The formal flow uses off-the-shelf assertion-based verification IP (ABVIP) from Cadence. ABVIPs are hooked up to selected masters and slaves. Properties in the ABVIPs could be assertions or constraints. In addition, engineers develop some additional custom assertions. Protocol assertions and SoC memory map assertions are then run in the Incisive Formal Verifier (IFV).

In an example with a complex SoC, three critical bugs were caught using this flow. It took just 16 hours to run around 1,300 protocol and memory map assertions. However, the paper also noted some challenges in scaling formal verification up to the SoC level. It is important to limit the state space of the design (by black-boxing modules), choose the right formal engine in IFV, and recognize that certain constraints need to be defined for the memory map to be seen by all masters.

 Poster Session: Verifying a Security Path

The poster session was packed wall-to-wall, and I had to squeeze through the crowd to get to a particular paper I wanted to see. Titled "Checking Security Path with Formal Verification Tool: New Application Development" (1P.3), it has STMicroelectronics and Cadence authors and was presented by Jose Barandiaran.

The paper describes a formal app that was developed because STMicroelectronics was concerned about the security of sensitive data in a chip developed by their set-top-box division. The "sensitive data" involves the keys used to decrypt data streams provided to consumer cable and satellite products. The paper compares three approaches that were considered to solve this problem, notes that security path verification was successfully applied on three different paths, and describes a prototype formal app that came out of this collaboration.

In the video clip below, Barandiaran describes the three approaches (symbolic, miter, and x-propagation) and discusses the results of this effort. If video fails to open, click here.

 

Poster Session: Verifying SoC Connectivity

The final paper I'll mention here is titled "Connecting the Dots: Application of Formal Verification for SoC Connectivity" (1P.20). It was presented in the poster session by Bin Ju, staff application engineer at Cadence. The paper notes that top-level connectivity is complex and difficult to verify with simulation. It lends itself well to formal verification, but customers have found manual creation of assertions to be difficult.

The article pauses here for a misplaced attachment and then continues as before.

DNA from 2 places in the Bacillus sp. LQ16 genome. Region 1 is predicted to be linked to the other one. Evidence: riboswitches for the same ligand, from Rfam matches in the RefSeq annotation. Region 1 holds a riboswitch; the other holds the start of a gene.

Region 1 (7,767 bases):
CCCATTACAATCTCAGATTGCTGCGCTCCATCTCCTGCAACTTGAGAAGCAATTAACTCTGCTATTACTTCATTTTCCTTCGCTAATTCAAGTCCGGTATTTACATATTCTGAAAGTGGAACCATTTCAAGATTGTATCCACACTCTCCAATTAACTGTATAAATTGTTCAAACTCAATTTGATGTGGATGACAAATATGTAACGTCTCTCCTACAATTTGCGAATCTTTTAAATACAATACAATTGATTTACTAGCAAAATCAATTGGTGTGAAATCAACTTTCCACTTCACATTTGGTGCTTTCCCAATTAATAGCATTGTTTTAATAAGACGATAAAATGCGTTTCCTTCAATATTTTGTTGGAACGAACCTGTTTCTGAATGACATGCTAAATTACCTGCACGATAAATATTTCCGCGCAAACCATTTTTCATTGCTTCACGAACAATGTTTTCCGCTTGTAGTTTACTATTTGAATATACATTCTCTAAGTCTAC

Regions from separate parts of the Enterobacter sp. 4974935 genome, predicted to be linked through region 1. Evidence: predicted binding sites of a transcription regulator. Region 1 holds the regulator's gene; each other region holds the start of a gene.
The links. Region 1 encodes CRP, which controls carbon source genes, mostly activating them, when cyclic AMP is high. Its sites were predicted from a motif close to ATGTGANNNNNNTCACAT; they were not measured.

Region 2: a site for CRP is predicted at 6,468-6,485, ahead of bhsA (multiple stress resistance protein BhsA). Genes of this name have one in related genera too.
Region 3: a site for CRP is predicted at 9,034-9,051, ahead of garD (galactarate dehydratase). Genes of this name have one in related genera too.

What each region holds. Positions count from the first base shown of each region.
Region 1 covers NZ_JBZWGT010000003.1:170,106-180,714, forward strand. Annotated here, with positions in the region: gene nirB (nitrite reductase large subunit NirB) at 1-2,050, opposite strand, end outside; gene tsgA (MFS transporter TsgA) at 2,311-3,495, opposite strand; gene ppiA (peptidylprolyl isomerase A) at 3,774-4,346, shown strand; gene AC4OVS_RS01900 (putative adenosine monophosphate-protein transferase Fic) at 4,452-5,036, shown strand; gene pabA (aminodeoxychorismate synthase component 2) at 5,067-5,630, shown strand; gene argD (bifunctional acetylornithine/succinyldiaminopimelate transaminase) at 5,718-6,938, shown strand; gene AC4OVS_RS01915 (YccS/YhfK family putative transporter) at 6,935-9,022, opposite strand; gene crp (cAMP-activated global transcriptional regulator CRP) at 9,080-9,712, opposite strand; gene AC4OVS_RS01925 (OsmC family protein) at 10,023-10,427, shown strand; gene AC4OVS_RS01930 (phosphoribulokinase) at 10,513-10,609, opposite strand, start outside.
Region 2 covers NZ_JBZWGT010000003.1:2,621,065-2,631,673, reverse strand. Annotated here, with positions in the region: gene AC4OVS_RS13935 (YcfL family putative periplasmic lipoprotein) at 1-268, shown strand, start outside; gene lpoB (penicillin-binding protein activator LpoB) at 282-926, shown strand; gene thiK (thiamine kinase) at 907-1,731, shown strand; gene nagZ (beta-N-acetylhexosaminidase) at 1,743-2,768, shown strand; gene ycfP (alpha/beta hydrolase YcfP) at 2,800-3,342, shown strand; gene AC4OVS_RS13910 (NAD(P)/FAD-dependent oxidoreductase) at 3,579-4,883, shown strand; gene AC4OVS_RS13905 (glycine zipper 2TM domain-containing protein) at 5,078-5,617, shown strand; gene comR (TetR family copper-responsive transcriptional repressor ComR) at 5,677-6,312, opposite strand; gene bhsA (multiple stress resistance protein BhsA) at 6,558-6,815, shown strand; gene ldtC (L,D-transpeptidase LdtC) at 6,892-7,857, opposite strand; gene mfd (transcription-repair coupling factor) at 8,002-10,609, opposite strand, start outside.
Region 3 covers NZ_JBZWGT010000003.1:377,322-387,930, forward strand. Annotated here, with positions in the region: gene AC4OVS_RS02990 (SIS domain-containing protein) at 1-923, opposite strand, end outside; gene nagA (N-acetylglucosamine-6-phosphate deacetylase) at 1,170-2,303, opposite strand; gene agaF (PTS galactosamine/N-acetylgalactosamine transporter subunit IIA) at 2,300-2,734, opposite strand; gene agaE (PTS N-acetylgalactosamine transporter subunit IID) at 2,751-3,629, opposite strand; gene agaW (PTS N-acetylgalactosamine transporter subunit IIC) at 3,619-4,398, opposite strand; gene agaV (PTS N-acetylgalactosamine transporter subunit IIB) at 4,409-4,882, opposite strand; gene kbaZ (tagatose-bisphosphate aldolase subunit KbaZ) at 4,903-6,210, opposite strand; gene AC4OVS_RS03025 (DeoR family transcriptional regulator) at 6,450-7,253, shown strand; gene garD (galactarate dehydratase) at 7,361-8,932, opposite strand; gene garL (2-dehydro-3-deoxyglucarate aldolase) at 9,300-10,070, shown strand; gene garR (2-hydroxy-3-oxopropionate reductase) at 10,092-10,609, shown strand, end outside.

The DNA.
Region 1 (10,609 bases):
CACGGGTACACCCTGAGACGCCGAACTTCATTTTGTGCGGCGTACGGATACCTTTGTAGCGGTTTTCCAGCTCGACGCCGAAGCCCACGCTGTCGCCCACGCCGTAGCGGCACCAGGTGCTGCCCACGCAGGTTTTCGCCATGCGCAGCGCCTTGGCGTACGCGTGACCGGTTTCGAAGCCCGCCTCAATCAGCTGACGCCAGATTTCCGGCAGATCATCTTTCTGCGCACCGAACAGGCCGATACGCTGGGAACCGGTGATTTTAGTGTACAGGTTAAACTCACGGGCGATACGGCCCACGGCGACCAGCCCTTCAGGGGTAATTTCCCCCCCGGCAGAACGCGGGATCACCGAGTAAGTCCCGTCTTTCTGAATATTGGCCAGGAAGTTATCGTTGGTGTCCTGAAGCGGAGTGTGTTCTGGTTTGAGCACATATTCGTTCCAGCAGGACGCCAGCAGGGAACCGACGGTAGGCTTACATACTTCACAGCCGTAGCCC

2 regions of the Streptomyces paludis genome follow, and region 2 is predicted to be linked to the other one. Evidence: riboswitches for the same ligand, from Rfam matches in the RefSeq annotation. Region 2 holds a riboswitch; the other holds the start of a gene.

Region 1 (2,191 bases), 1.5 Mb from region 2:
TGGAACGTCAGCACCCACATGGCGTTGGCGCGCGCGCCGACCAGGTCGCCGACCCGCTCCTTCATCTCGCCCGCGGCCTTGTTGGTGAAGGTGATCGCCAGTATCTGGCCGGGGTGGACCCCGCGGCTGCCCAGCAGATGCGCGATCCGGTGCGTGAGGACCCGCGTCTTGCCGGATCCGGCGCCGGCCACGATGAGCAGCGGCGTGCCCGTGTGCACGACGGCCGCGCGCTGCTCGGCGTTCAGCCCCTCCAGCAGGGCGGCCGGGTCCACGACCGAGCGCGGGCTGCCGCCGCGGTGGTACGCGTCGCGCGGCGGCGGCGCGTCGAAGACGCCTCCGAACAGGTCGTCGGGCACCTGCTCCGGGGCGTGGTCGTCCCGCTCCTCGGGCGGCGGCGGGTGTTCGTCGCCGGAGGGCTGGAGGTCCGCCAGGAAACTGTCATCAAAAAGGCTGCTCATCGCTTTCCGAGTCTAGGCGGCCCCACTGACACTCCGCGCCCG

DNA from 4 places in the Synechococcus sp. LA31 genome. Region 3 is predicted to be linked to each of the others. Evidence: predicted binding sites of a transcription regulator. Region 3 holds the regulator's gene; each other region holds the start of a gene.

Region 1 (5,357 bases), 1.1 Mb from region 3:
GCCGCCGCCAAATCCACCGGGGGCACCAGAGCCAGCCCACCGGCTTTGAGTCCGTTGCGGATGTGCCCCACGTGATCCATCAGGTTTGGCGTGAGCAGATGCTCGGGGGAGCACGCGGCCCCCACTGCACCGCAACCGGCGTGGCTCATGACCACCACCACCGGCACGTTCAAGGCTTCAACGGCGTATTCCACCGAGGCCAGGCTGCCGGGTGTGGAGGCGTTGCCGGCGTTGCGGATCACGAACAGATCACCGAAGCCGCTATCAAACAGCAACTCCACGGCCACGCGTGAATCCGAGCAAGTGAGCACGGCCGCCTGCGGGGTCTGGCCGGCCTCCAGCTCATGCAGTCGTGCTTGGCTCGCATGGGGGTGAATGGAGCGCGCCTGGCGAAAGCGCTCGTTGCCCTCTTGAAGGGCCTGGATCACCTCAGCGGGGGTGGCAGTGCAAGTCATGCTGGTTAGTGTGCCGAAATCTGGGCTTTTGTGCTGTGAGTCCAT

The paper describes a formal verification flow that captures the connectivity specification, exports it as a .csv file, imports it to IFV, generates connectivity assertions, generates a black box module list, executes assertions in IFV, and debugs connectivity failures. The flow is easy to set up and use, and was able to find real bugs that directed tests would not have found (sound familiar by now?). The video below explains further. If video fails to open, click here.

 

In conclusion, I would say that formal "apps" represent one of the most exciting technology developments in functional verification. And DVCon 2014 provided an excellent venue for learning more about them.

Richard Goering

Other Cadence DVCon 2014 Blog Coverage

Jim Hogan at DVCon 2014: Functional Verification Faces "Abundant Chaos" from New Technologies

DVCon 2014 Panel: Did We Create the Functional Verification Gap?

Lip-Bu Tan at DVCon 2014: EDA/Silicon Ecosystem Crucial to Innovation

DVCon 2014 in Review: Formal Verification, Value Chain, and the Industry's Future

DVCon 2014 Video: For Improved Verification, Think About the Flow

DVCon 2014: What's the Missing Piece in Verification?

DVCon 2014 Video: HP Engineers Apply "Test Driven Development" to UVM-e